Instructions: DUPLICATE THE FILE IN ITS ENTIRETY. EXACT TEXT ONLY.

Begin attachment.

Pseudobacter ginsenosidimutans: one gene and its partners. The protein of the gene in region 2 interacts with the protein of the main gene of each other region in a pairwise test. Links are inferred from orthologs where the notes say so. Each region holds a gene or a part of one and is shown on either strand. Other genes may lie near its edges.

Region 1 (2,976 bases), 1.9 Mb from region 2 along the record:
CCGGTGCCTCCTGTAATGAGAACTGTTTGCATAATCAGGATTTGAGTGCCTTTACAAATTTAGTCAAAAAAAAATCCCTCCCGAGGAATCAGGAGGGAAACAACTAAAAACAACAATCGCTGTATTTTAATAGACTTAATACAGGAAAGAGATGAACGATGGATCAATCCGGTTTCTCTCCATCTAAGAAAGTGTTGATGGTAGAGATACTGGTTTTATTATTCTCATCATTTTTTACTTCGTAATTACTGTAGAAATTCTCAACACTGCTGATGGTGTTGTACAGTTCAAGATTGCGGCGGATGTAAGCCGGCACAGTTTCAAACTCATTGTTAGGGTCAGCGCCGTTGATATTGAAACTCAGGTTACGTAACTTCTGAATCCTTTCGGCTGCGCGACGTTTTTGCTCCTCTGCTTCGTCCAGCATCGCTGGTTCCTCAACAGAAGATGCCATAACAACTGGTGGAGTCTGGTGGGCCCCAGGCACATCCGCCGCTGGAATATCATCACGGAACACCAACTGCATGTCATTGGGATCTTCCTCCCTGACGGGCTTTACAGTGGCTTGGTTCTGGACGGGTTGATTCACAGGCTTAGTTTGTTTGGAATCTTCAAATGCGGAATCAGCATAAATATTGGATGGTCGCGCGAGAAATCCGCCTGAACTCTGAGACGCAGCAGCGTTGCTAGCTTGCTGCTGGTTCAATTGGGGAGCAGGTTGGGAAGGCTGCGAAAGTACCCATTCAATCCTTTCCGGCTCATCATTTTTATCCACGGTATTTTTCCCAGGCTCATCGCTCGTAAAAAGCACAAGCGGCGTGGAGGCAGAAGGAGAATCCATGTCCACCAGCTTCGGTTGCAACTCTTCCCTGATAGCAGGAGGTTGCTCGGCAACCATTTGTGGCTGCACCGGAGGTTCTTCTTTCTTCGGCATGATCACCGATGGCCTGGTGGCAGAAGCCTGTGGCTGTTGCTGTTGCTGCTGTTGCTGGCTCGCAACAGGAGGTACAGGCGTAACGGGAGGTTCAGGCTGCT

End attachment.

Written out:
Pseudobacter ginsenosidimutans: one gene and its partners. The protein of the gene in region 2 interacts with the protein of the main gene of each other region in a pairwise test. Links are inferred from orthologs where the notes say so. Each region holds a gene or a part of one and is shown on either strand. Other genes may lie near its edges.

Region 1 (2,976 bases), 1.9 Mb from region 2 along the record:
CCGGTGCCTCCTGTAATGAGAACTGTTTGCATAATCAGGATTTGAGTGCCTTTACAAATTTAGTCAAAAAAAAATCCCTCCCGAGGAATCAGGAGGGAAACAACTAAAAACAACAATCGCTGTATTTTAATAGACTTAATACAGGAAAGAGATGAACGATGGATCAATCCGGTTTCTCTCCATCTAAGAAAGTGTTGATGGTAGAGATACTGGTTTTATTATTCTCATCATTTTTTACTTCGTAATTACTGTAGAAATTCTCAACACTGCTGATGGTGTTGTACAGTTCAAGATTGCGGCGGATGTAAGCCGGCACAGTTTCAAACTCATTGTTAGGGTCAGCGCCGTTGATATTGAAACTCAGGTTACGTAACTTCTGAATCCTTTCGGCTGCGCGACGTTTTTGCTCCTCTGCTTCGTCCAGCATCGCTGGTTCCTCAACAGAAGATGCCATAACAACTGGTGGAGTCTGGTGGGCCCCAGGCACATCCGCCGCTGGAATATCATCACGGAACACCAACTGCATGTCATTGGGATCTTCCTCCCTGACGGGCTTTACAGTGGCTTGGTTCTGGACGGGTTGATTCACAGGCTTAGTTTGTTTGGAATCTTCAAATGCGGAATCAGCATAAATATTGGATGGTCGCGCGAGAAATCCGCCTGAACTCTGAGACGCAGCAGCGTTGCTAGCTTGCTGCTGGTTCAATTGGGGAGCAGGTTGGGAAGGCTGCGAAAGTACCCATTCAATCCTTTCCGGCTCATCATTTTTATCCACGGTATTTTTCCCAGGCTCATCGCTCGTAAAAAGCACAAGCGGCGTGGAGGCAGAAGGAGAATCCATGTCCACCAGCTTCGGTTGCAACTCTTCCCTGATAGCAGGAGGTTGCTCGGCAACCATTTGTGGCTGCACCGGAGGTTCTTCTTTCTTCGGCATGATCACCGATGGCCTGGTGGCAGAAGCCTGTGGCTGTTGCTGTTGCTGCTGTTGCTGGCTCGCAACAGGAGGTACAGGCGTAACGGGAGGTTCAGGCTGCT